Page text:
Suze Orman, one of the most respected voices in personal finance, as well as a New York Times bestselling author with more than 25 million books in print (yahoo finance) says; live within your means while still satisfying your needs. She stresses that, although food and shelter are essentials, do not overspend on these necessities. Secondly, do not underestimate how long you could live when planning for retirement – she notes: “I have long recommended that you base your retirement planning on living to at least 90; to be even safer planning to age 95 is even smarter…Anyone who makes it to age 65 basically has a 50-50 chance of still being alive in his or her mid-80s. And living into your 90s is not nearly as rare as you may think.” Orman added that not being financially prepared to live into your 90s is “a very costly mistake.”
Meanwhile, notable financial advisers say credit cards, are intentionally designed to be easy payment solutions. Ryan Sterling, discussing this subject says, the easier they make the shopping experience, the more you’ll spend.’ He points out that, if you want to be financially independent, saving won’t take you there. You must change your mindset from being a consumer to being an owner. Instead of spending $500, 000 buying shoes and clothes for example, take that money and own part of the Stock Market.
Evaluate all of the alternatives for short- and long-term savings and investment accounts; take into consideration balance minimums, fees, interest rates, risk, and how soon you’ll need the money to find the mix that will help you save the most for your goals.
There is power in small actions; your small actions will be rewarded over time Think ten years into the future, $200,000 will help you ten years later. How do you determine your financial status? The first stage is financial dependency, this is when you depend on your parents for everything; financial solvency- is when you can meet all your financial obligations without depending on anyone; debt freedom- is when you have cleared all your debts except, perhaps, your mortgage. Coasting financial independence; is living frugally and saving so you are able to take care of your retirement, even if you don’t earn any more money.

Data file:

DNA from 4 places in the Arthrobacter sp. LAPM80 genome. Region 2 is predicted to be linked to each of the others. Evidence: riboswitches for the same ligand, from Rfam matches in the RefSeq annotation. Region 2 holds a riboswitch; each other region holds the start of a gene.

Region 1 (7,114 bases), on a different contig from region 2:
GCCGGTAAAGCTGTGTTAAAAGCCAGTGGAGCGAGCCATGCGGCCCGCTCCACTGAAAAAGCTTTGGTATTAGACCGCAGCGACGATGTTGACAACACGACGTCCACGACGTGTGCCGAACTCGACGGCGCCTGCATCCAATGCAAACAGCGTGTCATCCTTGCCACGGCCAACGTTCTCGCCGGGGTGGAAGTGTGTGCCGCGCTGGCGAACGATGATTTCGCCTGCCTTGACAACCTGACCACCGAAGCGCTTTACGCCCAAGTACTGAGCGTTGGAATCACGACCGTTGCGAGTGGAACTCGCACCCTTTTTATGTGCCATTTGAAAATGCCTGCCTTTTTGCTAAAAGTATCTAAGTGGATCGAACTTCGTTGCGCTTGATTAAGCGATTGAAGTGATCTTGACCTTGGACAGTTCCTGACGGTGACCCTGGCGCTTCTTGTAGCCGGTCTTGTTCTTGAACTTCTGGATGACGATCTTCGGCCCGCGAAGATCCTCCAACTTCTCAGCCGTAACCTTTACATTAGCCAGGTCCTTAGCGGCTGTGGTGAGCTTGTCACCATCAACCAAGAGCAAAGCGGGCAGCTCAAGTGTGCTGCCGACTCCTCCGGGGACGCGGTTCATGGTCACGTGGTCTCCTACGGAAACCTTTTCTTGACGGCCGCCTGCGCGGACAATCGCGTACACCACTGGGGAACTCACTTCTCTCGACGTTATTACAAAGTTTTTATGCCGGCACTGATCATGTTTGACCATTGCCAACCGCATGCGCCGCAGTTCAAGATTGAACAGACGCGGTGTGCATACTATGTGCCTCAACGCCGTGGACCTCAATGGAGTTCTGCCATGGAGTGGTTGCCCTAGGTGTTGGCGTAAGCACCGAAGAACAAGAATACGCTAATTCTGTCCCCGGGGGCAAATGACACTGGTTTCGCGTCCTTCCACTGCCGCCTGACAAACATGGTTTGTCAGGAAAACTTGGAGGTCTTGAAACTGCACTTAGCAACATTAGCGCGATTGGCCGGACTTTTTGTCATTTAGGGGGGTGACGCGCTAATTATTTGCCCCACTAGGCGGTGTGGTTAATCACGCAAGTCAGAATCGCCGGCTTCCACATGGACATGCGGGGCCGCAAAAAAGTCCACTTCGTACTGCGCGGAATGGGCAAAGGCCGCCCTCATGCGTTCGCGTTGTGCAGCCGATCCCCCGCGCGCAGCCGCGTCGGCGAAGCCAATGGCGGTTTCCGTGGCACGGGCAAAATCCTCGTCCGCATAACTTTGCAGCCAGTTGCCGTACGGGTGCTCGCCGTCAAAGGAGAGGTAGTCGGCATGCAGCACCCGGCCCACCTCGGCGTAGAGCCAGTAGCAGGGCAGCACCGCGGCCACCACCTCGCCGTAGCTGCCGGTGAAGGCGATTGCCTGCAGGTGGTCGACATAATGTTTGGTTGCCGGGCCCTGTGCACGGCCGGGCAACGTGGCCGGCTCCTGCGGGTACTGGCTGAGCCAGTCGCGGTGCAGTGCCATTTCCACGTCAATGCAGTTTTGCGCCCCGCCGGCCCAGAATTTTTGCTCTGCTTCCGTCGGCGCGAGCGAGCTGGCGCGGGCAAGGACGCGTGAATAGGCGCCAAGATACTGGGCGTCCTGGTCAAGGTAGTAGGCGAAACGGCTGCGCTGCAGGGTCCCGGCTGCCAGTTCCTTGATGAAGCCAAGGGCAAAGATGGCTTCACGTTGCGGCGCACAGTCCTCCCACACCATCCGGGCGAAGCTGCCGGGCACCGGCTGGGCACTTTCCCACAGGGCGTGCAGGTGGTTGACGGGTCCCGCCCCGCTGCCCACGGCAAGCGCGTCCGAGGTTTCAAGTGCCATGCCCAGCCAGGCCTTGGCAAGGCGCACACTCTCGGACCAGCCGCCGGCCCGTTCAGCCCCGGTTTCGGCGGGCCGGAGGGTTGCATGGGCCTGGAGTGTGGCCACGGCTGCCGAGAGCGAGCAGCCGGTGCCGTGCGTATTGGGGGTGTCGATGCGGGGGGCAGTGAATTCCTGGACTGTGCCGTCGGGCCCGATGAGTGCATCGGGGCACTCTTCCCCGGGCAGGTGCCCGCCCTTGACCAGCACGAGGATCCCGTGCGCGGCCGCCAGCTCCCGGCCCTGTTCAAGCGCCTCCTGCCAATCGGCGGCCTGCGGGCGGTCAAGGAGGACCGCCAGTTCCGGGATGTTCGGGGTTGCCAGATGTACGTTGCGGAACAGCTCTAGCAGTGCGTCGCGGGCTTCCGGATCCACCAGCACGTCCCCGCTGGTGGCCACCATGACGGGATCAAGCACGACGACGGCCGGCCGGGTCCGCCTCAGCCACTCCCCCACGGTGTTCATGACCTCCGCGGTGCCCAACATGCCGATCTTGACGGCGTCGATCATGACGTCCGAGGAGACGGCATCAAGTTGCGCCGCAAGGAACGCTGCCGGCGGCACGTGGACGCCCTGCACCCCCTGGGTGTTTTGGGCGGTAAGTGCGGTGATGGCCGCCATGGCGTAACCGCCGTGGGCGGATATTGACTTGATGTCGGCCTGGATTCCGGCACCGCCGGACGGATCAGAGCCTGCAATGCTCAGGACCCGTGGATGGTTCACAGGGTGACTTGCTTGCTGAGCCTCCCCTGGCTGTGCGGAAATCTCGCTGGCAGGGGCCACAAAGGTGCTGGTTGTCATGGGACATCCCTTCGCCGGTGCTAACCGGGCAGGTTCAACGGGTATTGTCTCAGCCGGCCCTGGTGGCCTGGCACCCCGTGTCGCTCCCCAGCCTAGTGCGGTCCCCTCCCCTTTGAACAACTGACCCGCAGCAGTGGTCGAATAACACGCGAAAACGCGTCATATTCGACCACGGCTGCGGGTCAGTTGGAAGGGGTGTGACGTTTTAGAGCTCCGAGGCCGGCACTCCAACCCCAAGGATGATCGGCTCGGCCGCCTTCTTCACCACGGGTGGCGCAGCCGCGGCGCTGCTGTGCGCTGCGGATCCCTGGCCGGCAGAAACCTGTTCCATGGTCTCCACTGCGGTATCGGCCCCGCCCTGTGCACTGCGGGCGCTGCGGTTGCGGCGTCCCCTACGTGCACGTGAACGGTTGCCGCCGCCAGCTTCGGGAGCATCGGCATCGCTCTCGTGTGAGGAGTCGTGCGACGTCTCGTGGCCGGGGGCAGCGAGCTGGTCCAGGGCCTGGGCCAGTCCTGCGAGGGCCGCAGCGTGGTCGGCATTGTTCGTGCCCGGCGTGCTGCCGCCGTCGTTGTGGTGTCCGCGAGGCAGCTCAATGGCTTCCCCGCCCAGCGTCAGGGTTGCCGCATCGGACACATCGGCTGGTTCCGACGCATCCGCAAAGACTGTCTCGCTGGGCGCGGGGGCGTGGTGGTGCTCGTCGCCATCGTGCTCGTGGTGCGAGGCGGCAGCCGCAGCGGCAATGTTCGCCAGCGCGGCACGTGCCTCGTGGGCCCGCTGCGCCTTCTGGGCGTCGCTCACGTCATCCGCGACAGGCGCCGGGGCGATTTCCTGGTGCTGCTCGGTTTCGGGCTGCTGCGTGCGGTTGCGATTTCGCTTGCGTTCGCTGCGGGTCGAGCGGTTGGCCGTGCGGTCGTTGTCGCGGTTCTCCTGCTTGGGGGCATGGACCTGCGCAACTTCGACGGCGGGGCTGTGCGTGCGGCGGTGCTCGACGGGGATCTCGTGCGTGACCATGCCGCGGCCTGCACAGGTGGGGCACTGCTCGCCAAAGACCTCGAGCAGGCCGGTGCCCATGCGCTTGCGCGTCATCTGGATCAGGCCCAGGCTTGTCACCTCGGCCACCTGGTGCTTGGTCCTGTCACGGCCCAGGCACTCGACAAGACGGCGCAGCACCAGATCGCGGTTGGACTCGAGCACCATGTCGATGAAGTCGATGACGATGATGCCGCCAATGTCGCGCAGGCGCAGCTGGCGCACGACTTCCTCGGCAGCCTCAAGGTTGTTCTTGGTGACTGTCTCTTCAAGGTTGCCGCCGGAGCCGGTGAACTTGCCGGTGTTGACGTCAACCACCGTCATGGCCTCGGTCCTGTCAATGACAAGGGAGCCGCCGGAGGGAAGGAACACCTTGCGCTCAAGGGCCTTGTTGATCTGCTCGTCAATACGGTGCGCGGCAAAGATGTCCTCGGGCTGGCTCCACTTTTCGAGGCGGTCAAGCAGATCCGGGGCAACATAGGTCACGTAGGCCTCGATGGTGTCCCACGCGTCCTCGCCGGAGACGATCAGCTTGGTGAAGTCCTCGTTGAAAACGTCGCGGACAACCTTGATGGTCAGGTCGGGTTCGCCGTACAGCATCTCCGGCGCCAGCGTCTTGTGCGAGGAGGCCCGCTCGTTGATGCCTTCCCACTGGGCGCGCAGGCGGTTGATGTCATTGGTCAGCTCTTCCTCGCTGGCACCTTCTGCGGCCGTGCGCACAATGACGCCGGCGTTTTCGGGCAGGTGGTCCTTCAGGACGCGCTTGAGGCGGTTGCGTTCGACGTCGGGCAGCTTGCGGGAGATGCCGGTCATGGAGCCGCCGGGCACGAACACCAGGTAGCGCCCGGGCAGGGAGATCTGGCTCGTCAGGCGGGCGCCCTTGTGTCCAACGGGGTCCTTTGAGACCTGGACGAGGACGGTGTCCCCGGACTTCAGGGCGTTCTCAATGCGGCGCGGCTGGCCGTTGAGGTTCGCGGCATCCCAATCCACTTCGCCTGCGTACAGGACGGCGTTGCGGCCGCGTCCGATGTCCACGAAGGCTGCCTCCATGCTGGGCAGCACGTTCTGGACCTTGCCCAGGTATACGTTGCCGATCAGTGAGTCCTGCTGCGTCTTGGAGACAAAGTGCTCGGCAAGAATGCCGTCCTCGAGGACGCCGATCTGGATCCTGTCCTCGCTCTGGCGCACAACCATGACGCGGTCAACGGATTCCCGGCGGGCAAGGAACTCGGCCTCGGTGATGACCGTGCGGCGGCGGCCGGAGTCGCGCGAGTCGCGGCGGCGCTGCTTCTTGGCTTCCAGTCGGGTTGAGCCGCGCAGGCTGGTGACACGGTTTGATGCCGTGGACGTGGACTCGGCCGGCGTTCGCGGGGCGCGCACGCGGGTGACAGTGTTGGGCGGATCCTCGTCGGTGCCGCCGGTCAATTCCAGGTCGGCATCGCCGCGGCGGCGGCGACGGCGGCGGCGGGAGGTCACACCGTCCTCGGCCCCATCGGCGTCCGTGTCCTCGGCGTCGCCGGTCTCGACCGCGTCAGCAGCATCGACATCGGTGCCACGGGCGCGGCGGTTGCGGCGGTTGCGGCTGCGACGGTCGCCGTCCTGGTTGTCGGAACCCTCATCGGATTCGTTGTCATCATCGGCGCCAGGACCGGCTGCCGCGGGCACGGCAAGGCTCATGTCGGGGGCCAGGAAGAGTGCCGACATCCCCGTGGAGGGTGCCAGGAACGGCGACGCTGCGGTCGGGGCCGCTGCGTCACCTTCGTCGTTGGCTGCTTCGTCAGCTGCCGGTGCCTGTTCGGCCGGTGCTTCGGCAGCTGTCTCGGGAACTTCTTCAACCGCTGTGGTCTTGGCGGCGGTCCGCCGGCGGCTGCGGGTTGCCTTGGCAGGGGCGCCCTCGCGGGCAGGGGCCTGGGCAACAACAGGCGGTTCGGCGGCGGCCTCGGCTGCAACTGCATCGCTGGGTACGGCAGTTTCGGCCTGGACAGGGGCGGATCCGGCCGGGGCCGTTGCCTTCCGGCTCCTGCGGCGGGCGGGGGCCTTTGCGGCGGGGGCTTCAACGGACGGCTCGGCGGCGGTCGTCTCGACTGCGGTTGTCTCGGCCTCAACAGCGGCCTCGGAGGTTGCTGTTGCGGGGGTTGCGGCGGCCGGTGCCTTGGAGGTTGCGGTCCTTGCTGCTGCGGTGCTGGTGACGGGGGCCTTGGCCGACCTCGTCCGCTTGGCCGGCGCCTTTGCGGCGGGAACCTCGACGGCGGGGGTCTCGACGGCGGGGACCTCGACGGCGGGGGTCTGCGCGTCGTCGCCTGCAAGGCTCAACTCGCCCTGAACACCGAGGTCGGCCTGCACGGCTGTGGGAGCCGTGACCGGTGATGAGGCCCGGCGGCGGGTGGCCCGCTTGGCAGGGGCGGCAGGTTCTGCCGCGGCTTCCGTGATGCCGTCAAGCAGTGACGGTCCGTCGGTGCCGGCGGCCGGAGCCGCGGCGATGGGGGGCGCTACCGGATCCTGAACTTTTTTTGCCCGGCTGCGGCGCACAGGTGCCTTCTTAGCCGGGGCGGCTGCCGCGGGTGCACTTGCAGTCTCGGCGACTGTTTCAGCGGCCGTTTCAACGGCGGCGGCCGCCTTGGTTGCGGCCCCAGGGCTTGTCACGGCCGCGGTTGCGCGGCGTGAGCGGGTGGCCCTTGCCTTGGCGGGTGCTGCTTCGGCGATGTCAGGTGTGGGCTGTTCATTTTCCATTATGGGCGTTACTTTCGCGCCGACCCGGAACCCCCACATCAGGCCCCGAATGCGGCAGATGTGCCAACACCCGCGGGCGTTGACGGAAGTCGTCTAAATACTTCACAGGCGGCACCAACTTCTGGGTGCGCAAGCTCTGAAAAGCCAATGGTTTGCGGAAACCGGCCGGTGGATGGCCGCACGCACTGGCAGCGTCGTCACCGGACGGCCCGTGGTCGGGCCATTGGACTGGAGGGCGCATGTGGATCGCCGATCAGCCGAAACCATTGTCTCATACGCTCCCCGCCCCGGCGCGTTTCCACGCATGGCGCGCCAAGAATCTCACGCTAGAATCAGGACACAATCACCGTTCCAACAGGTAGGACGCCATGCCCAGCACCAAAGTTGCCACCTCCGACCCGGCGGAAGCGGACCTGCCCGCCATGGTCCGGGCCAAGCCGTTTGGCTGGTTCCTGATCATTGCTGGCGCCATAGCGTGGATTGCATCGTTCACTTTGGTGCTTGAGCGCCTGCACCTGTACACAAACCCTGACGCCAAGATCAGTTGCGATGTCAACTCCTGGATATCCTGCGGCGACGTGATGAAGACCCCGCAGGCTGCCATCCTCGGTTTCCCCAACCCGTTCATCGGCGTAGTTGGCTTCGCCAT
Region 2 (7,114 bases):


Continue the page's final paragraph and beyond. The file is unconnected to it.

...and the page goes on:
Financial security; is when you are able to take care of the basics for your survival like food, accommodation and transportation. Then there is financial flexibility; when you have enough money to take care of all your expenses and still have a bit leftover. Financial freedom -is when you can maintain your old lifestyle even after retirement. Finally, financial abundance is having more than you’ll ever need in your lifetime. Where do you belong?
Where your money goes…A good look at your pay slip will tell you where your money goes; you see it when you pay your electricity bill, when you shop at the supermarket, when you pay your water bill and when you borrow money. The same applies to when you eat in a restaurant, buy petrol, use a bus or you go to hospital – the list is endless. You are taxed all the time.
Start planning now in case you haven’t already. Strategize for your health because as you grow older, you get sick more often. Write down key action steps and follow them. Tag along with your attorney, your tax counsel, insurance broker, risk management advisor, and doctor.
Track your money!
The writer is an editorial consultant with The Accountant Journal – [email protected]